Mother says son relentlessly bullied at Brooklyn public school

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Tim Fleischer reports from Brooklyn.

There's an urgent plea from a worried mother in Brooklyn to the administrators where her battered and bruised son goes to school.

The student goes to PS 13 in East New York. His mother's charges of bullying are raising serious concerns.

"He's being beaten every single day," said Mildred Pryor, the student's mother.

There are serious claims of bullying from Pryor who says her 10-year-old son wears the scars of beatings he has received at PS 13.

"I don't know exactly when the fighting started, but he ended up on the floor. He was kicked in the head and stomped on," Pryor said.

The fourth grader has a slightly swollen eye and Pryor has video, which is too graphic to show, of what she says are nose bleeds and headaches her son suffers from.

She claims her pleas for help to school officials have not been taken seriously.

"He's in a special needs class, he's getting special attention, but the unfortunate part about it is somebody's not monitoring the attention he's supposed to be getting because this should not be happening," said Tony Herbert, a community activist.

After holding a news conference outside the school, Herbert accompanied the mother inside to get answers.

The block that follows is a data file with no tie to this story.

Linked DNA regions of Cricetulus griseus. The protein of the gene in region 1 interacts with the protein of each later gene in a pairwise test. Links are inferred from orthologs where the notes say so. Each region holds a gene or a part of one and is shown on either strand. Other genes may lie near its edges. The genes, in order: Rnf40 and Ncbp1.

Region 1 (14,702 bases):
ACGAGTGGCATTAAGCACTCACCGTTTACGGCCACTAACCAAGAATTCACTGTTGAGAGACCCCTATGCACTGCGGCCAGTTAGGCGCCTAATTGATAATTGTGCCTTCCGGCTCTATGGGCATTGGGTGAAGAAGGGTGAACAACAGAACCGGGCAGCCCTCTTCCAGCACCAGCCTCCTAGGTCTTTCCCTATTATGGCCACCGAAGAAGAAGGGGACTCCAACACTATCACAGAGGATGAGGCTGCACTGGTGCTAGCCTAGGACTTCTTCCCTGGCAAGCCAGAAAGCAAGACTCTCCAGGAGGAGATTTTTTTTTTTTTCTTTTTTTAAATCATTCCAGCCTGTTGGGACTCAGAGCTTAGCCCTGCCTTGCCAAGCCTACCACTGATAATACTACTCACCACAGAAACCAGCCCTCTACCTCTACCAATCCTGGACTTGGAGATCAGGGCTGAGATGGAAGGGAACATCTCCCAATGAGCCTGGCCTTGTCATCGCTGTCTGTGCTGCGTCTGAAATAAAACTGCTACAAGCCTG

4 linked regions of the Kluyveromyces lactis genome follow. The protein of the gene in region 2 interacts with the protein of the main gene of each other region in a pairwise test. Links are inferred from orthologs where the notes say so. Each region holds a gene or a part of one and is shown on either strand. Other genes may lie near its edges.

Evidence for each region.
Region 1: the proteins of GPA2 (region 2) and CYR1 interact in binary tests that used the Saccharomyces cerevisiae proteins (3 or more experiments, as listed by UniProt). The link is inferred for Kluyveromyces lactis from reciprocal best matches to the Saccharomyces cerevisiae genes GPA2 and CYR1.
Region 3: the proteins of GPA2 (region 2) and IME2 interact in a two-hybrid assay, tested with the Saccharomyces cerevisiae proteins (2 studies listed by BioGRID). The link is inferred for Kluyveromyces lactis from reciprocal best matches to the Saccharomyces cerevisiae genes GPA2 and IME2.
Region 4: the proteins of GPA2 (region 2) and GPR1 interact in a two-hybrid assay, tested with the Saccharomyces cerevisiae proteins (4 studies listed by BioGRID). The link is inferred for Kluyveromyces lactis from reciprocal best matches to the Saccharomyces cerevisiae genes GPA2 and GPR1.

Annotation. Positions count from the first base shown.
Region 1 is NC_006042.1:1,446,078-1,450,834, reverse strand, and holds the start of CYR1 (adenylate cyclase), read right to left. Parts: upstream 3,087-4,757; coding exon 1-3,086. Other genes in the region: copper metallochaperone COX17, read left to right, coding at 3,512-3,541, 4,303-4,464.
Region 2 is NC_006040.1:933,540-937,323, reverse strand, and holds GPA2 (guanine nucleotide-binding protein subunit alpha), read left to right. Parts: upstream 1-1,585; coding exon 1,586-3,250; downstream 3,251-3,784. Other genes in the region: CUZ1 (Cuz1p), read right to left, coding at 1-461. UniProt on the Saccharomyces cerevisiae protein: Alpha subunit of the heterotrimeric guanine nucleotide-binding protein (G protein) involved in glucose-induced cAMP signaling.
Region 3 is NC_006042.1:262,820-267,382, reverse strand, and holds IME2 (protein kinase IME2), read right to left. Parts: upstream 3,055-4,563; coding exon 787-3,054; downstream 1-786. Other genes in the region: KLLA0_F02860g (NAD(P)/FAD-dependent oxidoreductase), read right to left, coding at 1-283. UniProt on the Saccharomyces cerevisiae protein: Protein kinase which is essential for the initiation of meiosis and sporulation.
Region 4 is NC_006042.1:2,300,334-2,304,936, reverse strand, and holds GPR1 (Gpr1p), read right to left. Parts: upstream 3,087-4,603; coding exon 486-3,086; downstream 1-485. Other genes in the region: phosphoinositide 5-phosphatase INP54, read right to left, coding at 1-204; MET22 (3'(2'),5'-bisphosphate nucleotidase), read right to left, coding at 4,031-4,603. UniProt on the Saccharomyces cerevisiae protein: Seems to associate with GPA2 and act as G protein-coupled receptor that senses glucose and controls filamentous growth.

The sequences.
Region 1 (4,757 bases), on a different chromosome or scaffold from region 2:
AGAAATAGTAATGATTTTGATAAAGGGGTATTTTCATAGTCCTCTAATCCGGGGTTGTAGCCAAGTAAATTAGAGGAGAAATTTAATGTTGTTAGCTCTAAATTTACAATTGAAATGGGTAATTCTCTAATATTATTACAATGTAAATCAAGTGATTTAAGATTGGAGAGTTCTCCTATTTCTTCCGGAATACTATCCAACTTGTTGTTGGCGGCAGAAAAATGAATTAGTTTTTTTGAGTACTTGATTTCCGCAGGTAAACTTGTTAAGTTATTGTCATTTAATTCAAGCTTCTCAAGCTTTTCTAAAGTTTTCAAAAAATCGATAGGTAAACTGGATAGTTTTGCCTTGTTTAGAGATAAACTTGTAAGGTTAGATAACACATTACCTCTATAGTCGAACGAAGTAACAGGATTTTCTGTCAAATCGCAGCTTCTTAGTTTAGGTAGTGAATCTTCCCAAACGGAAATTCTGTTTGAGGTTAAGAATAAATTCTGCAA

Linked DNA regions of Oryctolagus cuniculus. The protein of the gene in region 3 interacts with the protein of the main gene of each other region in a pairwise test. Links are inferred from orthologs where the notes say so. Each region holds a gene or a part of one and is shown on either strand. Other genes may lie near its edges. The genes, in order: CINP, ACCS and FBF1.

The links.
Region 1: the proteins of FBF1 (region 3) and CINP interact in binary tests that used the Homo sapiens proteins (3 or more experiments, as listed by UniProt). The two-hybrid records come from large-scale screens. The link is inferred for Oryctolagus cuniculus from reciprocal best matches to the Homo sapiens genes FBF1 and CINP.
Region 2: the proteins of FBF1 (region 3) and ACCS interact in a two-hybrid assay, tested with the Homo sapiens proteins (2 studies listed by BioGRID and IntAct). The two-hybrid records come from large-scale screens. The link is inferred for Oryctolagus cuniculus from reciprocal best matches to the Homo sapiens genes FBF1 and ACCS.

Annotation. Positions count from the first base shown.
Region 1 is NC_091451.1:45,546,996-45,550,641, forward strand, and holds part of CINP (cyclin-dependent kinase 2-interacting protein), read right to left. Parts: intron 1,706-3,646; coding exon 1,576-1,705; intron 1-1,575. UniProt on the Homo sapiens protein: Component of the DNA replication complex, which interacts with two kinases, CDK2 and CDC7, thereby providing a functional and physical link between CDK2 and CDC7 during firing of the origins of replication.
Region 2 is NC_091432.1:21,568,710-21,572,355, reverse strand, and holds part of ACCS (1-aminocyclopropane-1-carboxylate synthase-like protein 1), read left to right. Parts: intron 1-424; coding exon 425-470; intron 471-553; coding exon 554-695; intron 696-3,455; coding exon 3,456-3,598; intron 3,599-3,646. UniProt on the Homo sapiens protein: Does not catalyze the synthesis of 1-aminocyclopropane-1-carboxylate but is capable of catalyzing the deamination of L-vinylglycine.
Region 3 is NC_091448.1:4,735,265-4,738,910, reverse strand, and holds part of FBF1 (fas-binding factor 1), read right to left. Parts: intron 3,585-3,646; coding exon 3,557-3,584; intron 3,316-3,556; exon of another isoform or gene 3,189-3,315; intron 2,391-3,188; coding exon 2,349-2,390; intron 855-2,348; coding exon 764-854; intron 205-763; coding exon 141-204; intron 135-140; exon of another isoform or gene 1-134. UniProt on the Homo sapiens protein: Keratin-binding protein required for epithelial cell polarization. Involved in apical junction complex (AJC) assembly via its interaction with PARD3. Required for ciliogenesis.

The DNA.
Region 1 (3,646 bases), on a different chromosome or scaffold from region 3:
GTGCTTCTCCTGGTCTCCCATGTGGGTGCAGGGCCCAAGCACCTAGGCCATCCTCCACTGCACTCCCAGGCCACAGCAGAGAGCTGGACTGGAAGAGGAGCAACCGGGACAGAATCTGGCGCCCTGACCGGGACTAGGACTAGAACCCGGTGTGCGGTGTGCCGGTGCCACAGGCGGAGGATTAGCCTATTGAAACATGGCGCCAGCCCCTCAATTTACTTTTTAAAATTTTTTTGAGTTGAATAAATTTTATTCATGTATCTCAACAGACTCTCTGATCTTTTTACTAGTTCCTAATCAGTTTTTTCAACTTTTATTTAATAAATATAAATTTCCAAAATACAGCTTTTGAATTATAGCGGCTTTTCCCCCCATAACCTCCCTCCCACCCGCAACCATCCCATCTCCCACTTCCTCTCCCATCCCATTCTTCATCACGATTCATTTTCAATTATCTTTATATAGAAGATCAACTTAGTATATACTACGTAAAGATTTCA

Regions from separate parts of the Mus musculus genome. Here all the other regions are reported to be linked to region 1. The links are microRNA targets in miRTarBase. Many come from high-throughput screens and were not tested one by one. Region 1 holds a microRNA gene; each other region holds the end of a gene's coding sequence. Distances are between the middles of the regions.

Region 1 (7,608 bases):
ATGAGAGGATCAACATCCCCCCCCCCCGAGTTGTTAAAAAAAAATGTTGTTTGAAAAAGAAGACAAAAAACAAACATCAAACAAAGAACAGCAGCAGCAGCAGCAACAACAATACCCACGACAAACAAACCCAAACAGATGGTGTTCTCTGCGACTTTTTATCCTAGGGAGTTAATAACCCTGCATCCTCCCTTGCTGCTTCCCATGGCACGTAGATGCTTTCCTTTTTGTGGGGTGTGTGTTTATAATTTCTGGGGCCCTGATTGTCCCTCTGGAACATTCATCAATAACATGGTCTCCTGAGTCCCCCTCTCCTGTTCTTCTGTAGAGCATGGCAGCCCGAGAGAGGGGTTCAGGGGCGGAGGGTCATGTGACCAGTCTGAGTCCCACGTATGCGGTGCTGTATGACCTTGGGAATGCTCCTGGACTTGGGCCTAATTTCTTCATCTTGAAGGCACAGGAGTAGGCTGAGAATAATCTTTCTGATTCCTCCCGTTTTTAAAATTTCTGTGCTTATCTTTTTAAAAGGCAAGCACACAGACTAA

A statement from the Department of Education responds in part: "...we act immediately and follow scrupulous protocols. There is absolutely zero tolerance for anything but a safe and supportive learning environment in every school building."

But Pryor now says she is arranging for her son to see a therapist to deal with depression and suicidal thoughts.

"He said to me that like, 'Oh I just want to die,' because he doesn't like what's going on to him. He feels like that's the only way," Pryor said.

Mildred Alverez says her son Malcolm was bullied in the school.

"It was terrible for about a year, last year. Thank God, it kind of calmed down a little bit. And I just had to tell him to defend himself as well," Alverez said.

Other parents believe you have to step in to resolve the issues.

"If the parents can't come together, then you have to get the principal involved to get the ball rolling to stop the bullying," said Arrie Spencer, a parent.
Related Topics:
educationbullyingschoolEast New YorkNew York City
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